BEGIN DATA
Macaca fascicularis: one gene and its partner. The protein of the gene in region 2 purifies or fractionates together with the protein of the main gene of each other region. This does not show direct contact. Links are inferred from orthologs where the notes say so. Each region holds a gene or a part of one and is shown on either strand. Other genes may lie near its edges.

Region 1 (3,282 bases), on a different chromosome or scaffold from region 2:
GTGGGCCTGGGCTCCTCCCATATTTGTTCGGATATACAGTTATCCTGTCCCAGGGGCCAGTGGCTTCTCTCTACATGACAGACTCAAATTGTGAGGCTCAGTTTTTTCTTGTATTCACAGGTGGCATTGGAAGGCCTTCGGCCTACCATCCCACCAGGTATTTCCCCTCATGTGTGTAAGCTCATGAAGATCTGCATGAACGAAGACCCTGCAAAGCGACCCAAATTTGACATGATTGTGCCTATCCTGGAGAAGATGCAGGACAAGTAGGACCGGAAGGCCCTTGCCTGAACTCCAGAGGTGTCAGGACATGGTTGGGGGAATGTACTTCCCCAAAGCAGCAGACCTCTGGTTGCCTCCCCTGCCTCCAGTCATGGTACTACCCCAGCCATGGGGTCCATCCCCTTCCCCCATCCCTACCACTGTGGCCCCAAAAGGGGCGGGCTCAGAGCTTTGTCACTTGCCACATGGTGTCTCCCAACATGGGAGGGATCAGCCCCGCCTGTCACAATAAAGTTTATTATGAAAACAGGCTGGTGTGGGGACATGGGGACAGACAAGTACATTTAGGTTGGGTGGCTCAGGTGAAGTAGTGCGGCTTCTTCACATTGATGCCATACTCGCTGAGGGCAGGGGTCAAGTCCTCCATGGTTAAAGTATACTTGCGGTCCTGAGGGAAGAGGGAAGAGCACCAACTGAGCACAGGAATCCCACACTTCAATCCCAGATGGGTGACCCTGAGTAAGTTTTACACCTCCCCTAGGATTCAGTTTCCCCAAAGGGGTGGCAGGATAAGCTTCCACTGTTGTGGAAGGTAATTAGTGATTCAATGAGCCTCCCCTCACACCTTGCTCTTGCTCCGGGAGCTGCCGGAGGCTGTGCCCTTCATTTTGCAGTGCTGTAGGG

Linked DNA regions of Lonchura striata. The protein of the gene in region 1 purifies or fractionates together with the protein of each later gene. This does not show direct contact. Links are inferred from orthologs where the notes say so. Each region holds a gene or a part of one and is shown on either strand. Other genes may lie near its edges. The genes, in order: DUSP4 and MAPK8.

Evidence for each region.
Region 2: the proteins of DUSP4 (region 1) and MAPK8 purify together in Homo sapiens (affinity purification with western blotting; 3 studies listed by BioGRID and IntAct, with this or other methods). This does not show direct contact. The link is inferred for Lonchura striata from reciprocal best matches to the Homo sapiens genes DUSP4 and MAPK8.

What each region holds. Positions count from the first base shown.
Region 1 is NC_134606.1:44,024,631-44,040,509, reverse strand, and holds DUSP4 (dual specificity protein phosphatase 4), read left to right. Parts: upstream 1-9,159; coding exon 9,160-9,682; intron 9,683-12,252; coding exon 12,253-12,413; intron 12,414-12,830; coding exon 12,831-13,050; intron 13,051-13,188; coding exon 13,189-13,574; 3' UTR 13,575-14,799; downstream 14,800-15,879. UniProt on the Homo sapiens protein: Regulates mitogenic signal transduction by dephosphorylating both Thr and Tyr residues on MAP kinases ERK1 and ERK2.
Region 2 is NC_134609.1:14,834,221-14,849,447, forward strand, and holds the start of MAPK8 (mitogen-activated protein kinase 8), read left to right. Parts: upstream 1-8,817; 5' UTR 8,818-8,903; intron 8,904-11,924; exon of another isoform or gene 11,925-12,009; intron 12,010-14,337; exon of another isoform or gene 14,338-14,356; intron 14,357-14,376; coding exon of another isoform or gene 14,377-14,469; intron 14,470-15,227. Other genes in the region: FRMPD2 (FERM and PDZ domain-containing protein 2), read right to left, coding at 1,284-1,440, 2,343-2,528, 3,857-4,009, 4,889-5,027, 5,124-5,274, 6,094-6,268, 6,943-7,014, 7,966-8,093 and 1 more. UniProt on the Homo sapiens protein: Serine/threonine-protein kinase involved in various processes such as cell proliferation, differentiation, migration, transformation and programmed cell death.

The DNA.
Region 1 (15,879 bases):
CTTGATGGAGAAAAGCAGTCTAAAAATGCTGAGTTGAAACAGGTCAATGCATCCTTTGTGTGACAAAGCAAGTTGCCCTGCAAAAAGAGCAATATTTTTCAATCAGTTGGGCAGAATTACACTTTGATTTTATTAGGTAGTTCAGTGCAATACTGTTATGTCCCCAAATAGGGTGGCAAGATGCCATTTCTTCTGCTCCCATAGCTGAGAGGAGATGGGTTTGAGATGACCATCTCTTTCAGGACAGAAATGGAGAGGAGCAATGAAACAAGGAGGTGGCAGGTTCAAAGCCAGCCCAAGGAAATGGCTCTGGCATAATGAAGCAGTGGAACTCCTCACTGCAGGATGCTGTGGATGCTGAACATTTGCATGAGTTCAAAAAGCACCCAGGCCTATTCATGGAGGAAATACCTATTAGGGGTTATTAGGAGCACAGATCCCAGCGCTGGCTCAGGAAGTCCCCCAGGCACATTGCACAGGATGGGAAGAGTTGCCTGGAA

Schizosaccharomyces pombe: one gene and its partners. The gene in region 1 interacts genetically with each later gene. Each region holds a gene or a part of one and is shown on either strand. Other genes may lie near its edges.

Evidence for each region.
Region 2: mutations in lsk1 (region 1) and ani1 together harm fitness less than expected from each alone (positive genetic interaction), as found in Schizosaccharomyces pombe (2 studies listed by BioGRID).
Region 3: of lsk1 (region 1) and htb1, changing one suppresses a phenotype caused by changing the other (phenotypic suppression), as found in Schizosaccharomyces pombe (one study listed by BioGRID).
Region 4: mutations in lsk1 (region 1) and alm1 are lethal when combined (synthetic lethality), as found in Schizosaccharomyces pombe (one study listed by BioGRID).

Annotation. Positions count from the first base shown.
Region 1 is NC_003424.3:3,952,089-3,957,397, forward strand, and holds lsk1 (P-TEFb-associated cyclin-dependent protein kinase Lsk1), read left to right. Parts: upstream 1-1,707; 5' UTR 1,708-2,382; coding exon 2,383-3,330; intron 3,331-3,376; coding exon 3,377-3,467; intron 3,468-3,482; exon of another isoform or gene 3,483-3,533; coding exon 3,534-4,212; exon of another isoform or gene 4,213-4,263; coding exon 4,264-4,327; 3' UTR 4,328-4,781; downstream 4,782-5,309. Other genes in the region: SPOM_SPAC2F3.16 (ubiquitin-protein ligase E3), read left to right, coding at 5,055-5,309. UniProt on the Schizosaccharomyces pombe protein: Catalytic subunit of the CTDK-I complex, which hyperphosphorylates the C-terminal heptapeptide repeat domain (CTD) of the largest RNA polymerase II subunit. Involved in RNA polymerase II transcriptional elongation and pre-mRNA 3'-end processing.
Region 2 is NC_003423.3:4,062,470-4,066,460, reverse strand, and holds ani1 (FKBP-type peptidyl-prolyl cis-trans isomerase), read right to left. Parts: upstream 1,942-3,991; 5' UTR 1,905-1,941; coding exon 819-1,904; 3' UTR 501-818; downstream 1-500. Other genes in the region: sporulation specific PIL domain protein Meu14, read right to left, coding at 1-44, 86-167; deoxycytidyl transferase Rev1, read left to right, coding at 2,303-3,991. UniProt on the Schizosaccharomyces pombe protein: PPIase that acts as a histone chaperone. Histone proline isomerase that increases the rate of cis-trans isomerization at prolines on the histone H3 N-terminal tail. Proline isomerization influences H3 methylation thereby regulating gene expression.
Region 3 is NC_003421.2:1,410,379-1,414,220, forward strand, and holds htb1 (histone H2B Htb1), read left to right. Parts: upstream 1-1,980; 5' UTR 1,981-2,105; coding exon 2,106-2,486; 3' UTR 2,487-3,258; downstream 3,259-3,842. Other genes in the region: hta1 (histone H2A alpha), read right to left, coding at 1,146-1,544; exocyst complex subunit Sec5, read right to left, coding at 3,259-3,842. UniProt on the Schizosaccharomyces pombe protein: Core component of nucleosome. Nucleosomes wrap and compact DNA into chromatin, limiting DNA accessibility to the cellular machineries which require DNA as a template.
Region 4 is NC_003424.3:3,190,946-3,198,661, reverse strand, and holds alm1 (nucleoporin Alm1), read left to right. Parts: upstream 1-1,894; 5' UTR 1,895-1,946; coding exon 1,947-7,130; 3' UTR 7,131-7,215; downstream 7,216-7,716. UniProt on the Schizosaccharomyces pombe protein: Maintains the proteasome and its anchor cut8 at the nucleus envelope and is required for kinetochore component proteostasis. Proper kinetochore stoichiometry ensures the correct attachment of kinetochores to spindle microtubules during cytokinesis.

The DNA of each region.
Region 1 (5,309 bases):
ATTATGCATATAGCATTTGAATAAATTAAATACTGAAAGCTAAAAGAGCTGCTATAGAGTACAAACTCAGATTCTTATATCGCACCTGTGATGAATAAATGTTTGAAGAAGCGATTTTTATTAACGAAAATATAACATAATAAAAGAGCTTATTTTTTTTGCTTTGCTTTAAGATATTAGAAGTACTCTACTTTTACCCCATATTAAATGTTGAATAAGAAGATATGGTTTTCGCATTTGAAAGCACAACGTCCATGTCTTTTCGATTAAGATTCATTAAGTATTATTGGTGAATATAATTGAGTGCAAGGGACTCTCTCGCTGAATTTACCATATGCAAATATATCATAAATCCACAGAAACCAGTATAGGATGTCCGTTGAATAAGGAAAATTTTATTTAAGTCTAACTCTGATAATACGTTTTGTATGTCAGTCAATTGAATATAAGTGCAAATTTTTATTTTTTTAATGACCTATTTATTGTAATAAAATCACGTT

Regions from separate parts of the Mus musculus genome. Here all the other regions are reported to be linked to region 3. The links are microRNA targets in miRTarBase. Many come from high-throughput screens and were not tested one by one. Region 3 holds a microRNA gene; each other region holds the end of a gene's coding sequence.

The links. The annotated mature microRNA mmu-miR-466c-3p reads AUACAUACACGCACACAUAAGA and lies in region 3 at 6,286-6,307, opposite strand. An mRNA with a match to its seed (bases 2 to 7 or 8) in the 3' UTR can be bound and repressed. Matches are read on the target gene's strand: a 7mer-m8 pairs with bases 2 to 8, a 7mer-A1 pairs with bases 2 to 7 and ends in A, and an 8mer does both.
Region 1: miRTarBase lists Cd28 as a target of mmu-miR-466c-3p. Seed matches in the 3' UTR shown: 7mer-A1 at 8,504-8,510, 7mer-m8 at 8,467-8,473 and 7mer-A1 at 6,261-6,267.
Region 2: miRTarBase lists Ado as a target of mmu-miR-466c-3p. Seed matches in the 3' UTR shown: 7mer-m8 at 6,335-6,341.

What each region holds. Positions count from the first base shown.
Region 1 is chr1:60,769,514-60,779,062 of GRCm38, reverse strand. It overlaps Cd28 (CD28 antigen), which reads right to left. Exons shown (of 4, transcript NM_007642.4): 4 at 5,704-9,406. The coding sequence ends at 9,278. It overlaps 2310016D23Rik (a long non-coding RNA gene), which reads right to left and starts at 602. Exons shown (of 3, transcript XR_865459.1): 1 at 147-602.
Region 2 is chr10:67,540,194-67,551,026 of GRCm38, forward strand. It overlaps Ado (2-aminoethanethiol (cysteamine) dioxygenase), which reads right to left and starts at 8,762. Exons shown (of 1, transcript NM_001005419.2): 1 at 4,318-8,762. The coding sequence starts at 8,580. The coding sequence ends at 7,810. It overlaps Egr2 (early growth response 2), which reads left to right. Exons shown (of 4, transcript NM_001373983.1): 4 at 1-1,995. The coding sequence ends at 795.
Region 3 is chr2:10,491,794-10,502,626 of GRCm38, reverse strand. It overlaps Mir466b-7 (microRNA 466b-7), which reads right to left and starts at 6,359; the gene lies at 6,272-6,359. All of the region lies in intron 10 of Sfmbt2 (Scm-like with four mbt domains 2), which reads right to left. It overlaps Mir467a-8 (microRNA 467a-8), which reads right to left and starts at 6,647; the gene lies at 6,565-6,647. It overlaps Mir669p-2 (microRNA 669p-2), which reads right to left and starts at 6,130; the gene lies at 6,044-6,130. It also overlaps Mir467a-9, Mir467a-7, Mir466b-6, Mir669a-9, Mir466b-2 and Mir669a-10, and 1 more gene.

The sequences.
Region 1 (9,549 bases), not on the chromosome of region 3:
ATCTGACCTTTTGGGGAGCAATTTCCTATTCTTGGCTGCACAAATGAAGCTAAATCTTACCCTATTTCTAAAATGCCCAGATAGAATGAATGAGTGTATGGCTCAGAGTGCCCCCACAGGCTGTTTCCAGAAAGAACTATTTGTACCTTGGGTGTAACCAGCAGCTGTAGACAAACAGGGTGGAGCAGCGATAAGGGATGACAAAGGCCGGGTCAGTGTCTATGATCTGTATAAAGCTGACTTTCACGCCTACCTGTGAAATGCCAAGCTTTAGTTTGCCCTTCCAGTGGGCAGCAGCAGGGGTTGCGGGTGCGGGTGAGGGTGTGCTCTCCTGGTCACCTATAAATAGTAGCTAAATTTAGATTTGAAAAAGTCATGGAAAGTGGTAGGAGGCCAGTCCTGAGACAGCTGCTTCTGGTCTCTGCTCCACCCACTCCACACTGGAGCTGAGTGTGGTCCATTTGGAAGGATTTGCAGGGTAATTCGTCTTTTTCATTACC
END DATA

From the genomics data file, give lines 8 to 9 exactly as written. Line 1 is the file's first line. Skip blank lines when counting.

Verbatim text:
Region 1 is NC_134606.1:44,024,631-44,040,509, reverse strand, and holds DUSP4 (dual specificity protein phosphatase 4), read left to right. Parts: upstream 1-9,159; coding exon 9,160-9,682; intron 9,683-12,252; coding exon 12,253-12,413; intron 12,414-12,830; coding exon 12,831-13,050; intron 13,051-13,188; coding exon 13,189-13,574; 3' UTR 13,575-14,799; downstream 14,800-15,879. UniProt on the Homo sapiens protein: Regulates mitogenic signal transduction by dephosphorylating both Thr and Tyr residues on MAP kinases ERK1 and ERK2.
Region 2 is NC_134609.1:14,834,221-14,849,447, forward strand, and holds the start of MAPK8 (mitogen-activated protein kinase 8), read left to right. Parts: upstream 1-8,817; 5' UTR 8,818-8,903; intron 8,904-11,924; exon of another isoform or gene 11,925-12,009; intron 12,010-14,337; exon of another isoform or gene 14,338-14,356; intron 14,357-14,376; coding exon of another isoform or gene 14,377-14,469; intron 14,470-15,227. Other genes in the region: FRMPD2 (FERM and PDZ domain-containing protein 2), read right to left, coding at 1,284-1,440, 2,343-2,528, 3,857-4,009, 4,889-5,027, 5,124-5,274, 6,094-6,268, 6,943-7,014, 7,966-8,093 and 1 more. UniProt on the Homo sapiens protein: Serine/threonine-protein kinase involved in various processes such as cell proliferation, differentiation, migration, transformation and programmed cell death.